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  • 1
    Language: English
    In: Journal of Soils and Sediments, 2011, Vol.11(6), pp.1099-1114
    Description: Byline: Sabine Ulrike Gerbersdorf (1), Henner Hollert (2), Markus Brinkmann (2), Silke Wieprecht (1), Holger Schuttrumpf (3), Werner Manz (4) Keywords: Biofilm; Freshwater; Interdisciplinary approach; Management of sediments; Pollutants; Risk assessment Abstract: Purpose Freshwater sediments and their attached microbial communities (biofilms) are essential features of rivers and lakes, providing valuable ecosystem services such as nutrient recycling or self-purification which extend beyond the aquatic environment. Anthropogenic pollutants, whether from the industrial era or as a result of our contemporary lifestyles, can negatively affect these functions with hitherto unknown consequences on ecology, the economy and human health. Thus far, the singular view of the involved disciplines such as ecotoxicology, environmental microbiology, hydrology and geomorphology has prevented a deeper understanding of this emerging issue. Main features This paper discusses briefly the progressions and the state-of-the-art methods within the disciplines of concern related to contaminated sediments, ranging from ecotoxicological test systems, microbiological/molecular approaches to unravel changes of microbial ecosystems, up to the modelling of sediment transport and sorption/desorption of associated pollutants. The first bilateral research efforts on contaminated sediments include efforts to assess ecotoxicological sediment risk including sediment mobility (i.e. ecotoxicology and engineering), enhance bioremediation potential (i.e. microbiology and ecotoxicology) or to understand biostabilisation processes of sediments by microbial assemblages (i.e. microbiology and engineering). Conclusions and perspectives In freshwater habitats, acute, chronic and mechanism-specific toxic effects on organisms, shifts in composition, structure and functionality of benthic microbial communities, as well as the obstruction of important ecosystem services by continuously discharged and long-deposited pollutants, should be related to the in situ sediment dynamics. To achieve an improved understanding of the ecology of freshwater sediments and the impairment of their important ecosystem functions by human-derived pollutants, we suggest a "triad plus x" approach combining advanced methods of ecotoxicology, environmental microbiology and engineering science. Author Affiliation: (1) Department of Hydraulic Engineering and Water Resources Management, Institute of Hydraulic Engineering, University Stuttgart, Pfaffenwaldring 61, 70569, Stuttgart, Germany (2) Department of Ecosystem Analysis, Institute for Environmental Research, RWTH Aachen University, Worringer Weg 1, 52074, Aachen, Germany (3) Institute of Hydraulic Engineering and Water Resources Management, RWTH Aachen University, Mies-van-der-Rohe-Strasse 1, 52056, Aachen, Germany (4) Institute for Integrated Natural Sciences, University Koblenz--Landau, Universitatsstrasse 1, 56070, Koblenz, Germany Article History: Registration Date: 25/04/2011 Received Date: 20/11/2010 Accepted Date: 24/04/2011 Online Date: 11/05/2011 Article note: Responsible editor: Ian G. Droppo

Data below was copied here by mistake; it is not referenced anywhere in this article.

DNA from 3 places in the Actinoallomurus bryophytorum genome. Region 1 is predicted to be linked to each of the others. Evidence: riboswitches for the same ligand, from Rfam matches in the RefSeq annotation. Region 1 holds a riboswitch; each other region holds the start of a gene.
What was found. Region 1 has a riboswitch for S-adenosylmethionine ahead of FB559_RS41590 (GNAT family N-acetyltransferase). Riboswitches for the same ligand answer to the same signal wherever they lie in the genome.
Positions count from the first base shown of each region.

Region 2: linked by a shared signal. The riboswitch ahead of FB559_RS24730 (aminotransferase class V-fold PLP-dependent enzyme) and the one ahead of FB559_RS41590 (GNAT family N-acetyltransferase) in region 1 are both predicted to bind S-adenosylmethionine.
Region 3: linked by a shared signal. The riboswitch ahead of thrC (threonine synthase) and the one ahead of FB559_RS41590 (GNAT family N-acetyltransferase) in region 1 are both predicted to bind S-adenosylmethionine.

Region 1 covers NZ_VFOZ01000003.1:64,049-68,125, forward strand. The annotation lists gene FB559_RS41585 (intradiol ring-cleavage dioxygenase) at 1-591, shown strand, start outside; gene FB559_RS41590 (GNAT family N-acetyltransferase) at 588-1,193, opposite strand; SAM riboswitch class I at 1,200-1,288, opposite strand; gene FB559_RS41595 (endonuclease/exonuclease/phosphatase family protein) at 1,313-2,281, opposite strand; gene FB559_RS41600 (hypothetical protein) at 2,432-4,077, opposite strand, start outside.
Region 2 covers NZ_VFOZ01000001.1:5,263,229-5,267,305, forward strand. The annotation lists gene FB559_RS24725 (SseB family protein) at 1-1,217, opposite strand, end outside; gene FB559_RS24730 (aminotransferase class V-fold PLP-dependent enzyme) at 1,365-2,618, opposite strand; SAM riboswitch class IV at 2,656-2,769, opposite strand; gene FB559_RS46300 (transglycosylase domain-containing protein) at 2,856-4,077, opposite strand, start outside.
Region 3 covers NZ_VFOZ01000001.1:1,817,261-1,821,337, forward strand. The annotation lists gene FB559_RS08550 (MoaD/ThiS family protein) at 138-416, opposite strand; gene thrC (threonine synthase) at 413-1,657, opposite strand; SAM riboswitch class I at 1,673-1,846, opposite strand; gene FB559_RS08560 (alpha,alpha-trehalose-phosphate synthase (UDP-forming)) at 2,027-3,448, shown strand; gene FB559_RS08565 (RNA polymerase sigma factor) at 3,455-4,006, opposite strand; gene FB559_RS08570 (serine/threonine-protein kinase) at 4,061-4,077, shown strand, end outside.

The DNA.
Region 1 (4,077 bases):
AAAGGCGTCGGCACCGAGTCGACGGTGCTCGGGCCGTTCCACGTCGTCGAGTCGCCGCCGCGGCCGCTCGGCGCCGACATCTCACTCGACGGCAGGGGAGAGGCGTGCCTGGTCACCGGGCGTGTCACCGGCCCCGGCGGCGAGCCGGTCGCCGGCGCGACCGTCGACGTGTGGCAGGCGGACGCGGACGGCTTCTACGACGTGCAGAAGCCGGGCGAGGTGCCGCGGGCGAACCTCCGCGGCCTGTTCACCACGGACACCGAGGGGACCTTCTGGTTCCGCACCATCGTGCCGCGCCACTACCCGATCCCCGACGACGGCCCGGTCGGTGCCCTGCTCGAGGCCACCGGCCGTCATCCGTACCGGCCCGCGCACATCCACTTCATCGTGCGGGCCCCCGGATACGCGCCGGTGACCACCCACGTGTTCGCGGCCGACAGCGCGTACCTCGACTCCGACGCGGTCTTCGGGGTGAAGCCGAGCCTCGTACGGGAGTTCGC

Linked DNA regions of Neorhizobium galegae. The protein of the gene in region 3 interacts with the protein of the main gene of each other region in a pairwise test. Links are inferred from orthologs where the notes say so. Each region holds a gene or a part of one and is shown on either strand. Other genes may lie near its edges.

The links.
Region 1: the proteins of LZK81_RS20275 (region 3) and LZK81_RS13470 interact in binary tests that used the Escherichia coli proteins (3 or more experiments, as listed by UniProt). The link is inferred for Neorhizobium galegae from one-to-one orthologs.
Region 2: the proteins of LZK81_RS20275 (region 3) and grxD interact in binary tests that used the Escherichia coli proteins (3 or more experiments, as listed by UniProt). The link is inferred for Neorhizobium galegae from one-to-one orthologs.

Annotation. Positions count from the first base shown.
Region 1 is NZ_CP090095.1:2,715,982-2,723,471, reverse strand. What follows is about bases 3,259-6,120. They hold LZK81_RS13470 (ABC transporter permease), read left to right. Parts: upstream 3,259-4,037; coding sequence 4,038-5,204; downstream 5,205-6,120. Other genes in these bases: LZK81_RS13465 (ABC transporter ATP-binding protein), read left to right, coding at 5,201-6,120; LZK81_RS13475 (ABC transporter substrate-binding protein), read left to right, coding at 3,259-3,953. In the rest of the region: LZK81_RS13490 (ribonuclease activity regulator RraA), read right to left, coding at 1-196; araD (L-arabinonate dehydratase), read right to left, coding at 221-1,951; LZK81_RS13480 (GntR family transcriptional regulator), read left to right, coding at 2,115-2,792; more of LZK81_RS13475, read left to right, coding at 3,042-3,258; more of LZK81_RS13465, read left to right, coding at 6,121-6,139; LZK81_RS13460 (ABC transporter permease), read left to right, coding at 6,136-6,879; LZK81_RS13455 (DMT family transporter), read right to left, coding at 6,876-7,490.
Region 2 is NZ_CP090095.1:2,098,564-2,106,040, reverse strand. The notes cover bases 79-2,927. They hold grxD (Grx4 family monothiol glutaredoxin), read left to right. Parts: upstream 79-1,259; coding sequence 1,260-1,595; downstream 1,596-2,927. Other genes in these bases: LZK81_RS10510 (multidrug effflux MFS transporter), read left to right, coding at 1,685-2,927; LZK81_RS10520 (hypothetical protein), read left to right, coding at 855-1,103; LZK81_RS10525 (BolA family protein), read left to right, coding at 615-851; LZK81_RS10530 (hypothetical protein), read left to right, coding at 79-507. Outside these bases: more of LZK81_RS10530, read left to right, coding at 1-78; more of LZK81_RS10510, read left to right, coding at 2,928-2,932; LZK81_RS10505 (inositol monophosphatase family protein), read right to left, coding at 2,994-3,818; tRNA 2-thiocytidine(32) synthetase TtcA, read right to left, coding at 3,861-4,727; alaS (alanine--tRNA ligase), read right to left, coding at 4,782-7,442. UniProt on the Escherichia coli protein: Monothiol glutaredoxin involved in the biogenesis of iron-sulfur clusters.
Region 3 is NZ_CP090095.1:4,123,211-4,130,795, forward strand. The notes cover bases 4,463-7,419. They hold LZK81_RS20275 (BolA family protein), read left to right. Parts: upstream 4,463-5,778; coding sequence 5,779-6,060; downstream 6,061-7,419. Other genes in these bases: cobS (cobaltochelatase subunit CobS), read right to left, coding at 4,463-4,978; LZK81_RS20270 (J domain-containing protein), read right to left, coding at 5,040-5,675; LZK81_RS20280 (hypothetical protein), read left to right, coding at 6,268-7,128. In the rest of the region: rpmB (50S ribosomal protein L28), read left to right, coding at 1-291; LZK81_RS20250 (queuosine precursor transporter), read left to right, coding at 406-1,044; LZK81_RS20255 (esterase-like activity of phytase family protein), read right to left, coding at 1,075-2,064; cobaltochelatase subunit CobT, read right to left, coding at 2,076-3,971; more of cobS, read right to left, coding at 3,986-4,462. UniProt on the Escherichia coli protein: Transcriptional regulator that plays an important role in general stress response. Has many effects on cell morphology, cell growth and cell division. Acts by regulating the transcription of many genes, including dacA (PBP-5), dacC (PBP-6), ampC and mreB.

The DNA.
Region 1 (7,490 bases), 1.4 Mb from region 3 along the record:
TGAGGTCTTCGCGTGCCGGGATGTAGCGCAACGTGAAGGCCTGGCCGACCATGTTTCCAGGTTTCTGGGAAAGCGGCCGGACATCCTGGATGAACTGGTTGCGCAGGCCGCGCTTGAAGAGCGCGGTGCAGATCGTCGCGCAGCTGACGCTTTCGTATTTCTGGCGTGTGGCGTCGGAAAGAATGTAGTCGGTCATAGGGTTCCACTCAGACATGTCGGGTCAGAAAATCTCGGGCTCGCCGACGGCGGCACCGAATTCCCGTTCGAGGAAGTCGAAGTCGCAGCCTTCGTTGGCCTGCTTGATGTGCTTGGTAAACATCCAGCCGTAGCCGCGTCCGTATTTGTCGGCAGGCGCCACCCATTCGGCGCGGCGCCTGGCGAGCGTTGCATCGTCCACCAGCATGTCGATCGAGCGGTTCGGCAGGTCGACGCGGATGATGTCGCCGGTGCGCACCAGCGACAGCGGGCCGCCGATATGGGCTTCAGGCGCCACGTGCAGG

Keywords: Biofilm ; Freshwater ; Interdisciplinary approach ; Management of sediments ; Pollutants ; Risk assessment
    ISSN: 1439-0108
    E-ISSN: 1614-7480
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